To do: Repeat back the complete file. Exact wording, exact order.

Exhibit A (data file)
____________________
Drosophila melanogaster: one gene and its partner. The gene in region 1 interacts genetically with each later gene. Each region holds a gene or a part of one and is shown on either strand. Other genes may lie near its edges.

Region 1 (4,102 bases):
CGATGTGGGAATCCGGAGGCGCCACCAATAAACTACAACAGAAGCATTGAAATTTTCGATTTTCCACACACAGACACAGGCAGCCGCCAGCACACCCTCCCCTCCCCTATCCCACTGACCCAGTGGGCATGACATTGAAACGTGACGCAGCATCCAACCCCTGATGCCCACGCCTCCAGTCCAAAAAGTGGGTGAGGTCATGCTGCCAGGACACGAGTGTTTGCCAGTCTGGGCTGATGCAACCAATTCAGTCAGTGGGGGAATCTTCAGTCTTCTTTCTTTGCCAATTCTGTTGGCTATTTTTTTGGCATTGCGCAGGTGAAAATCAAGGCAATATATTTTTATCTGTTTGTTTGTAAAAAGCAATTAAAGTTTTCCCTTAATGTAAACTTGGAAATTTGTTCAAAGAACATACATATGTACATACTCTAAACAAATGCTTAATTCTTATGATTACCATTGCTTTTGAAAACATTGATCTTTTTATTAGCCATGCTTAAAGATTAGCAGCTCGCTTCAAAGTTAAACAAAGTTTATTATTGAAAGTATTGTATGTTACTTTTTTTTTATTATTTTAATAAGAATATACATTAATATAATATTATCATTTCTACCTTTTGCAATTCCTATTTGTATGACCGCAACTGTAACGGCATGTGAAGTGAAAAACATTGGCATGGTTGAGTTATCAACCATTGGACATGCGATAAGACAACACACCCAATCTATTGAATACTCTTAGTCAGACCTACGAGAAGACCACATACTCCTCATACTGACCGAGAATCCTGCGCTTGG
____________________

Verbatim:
Drosophila melanogaster: one gene and its partner. The gene in region 1 interacts genetically with each later gene. Each region holds a gene or a part of one and is shown on either strand. Other genes may lie near its edges.

Region 1 (4,102 bases):
CGATGTGGGAATCCGGAGGCGCCACCAATAAACTACAACAGAAGCATTGAAATTTTCGATTTTCCACACACAGACACAGGCAGCCGCCAGCACACCCTCCCCTCCCCTATCCCACTGACCCAGTGGGCATGACATTGAAACGTGACGCAGCATCCAACCCCTGATGCCCACGCCTCCAGTCCAAAAAGTGGGTGAGGTCATGCTGCCAGGACACGAGTGTTTGCCAGTCTGGGCTGATGCAACCAATTCAGTCAGTGGGGGAATCTTCAGTCTTCTTTCTTTGCCAATTCTGTTGGCTATTTTTTTGGCATTGCGCAGGTGAAAATCAAGGCAATATATTTTTATCTGTTTGTTTGTAAAAAGCAATTAAAGTTTTCCCTTAATGTAAACTTGGAAATTTGTTCAAAGAACATACATATGTACATACTCTAAACAAATGCTTAATTCTTATGATTACCATTGCTTTTGAAAACATTGATCTTTTTATTAGCCATGCTTAAAGATTAGCAGCTCGCTTCAAAGTTAAACAAAGTTTATTATTGAAAGTATTGTATGTTACTTTTTTTTTATTATTTTAATAAGAATATACATTAATATAATATTATCATTTCTACCTTTTGCAATTCCTATTTGTATGACCGCAACTGTAACGGCATGTGAAGTGAAAAACATTGGCATGGTTGAGTTATCAACCATTGGACATGCGATAAGACAACACACCCAATCTATTGAATACTCTTAGTCAGACCTACGAGAAGACCACATACTCCTCATACTGACCGAGAATCCTGCGCTTGG